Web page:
Change on the cards for medical parole law

Tuesday, January 26, 2010

Pretoria - The country's laws that govern medical parole are up for a major overhaul, if the recommendations by a task team currently reviewing the medical parole policy are supported by Parliament.

The team, led by well-known law expert, Judge Siraj Desai, released its draft report on Tuesday recommending that certain changes be made particularly to Section 79 of the Correctional Services Act.

It recommended, among other things, that a parole be reviewed anytime should an offender's health improve while they are out on medical parole. Correctional Services Minister Nosiviwe Mapisa-Nqakula appointed the task team after loopholes were spotted in the Act.

One of the challenges in the application of the Act was the fact that medical practitioners found it difficult to classify all inmates as "being in the final phase of any terminal disease or condition".

This has led to many bedridden inmates ending up failing to qualify for placement on parole under the provision of the law. "This is despite that their human dignity was seriously impaired by their continued incarceration in such circumstances," said Mapisa-Nqakula.

At least 74 deaths had been reported in SA's prisons since 1 January this year.

Also in terms of the current legislation, it was difficult to bring offenders back to correctional facilities should their condition drastically improve. "In terms of the current legislation it is not clear how to determine qualifying people to be released on medical parole," the minister said.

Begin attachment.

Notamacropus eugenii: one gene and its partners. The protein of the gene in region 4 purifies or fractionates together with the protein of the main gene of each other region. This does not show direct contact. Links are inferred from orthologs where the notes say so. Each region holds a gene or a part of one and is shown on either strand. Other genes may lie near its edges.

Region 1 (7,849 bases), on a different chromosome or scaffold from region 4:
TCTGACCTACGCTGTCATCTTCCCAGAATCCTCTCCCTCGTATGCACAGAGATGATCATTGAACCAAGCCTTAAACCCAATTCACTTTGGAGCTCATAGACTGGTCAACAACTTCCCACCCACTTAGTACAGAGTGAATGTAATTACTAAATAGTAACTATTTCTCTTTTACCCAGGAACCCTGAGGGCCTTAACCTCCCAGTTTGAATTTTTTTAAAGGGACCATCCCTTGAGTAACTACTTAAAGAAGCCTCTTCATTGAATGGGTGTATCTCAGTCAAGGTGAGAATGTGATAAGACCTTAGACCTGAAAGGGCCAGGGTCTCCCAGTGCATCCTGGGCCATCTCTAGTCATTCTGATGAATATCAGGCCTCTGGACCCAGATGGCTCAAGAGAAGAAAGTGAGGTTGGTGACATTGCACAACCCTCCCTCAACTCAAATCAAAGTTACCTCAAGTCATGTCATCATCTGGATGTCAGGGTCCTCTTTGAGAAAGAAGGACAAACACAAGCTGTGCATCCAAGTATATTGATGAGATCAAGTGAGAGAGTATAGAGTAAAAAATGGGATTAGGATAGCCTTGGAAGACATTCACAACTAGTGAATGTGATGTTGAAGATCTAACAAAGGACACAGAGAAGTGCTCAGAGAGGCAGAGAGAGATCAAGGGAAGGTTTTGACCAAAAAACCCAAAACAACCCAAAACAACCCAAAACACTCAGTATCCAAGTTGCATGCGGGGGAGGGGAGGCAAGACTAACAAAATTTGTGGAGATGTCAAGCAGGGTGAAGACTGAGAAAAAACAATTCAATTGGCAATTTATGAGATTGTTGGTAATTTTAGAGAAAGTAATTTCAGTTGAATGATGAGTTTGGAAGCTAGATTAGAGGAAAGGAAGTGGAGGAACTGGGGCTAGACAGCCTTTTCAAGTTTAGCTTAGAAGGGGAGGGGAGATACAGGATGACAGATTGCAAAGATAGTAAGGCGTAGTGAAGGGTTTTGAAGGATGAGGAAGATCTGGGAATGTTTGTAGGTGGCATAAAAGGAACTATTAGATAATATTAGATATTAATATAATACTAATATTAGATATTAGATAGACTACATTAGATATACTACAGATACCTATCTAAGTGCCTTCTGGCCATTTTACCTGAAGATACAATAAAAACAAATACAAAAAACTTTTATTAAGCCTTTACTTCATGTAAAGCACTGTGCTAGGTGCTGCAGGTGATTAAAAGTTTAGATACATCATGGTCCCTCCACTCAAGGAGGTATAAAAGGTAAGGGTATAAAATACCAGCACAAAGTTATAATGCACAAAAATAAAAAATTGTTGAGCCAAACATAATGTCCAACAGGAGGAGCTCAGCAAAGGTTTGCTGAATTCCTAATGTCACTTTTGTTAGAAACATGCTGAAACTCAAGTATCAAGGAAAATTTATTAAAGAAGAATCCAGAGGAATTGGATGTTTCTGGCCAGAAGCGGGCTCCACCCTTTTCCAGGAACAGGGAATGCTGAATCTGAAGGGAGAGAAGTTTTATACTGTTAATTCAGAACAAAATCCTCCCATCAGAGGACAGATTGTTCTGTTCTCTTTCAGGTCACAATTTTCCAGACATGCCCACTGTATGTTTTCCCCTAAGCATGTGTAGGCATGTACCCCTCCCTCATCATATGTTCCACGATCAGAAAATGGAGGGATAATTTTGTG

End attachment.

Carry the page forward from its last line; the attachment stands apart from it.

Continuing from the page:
A fierce debate is still raging following the release of convicted fraudster Shabir Shaik last year after serving only two of his 15-year prison term.

"A number of questions have been asked about the decisions we have made as the department in releasing people on medical parole," Mapisa Nqakula said.

She said tackling diseases such as HIV and AIDS on correctional facilities had not been easy, including determining the correct approach in dealing with such cases in matters concerning medical parole.

The recommendations will be sent to Parliament once all the stakeholders have had an opportunity to air their views.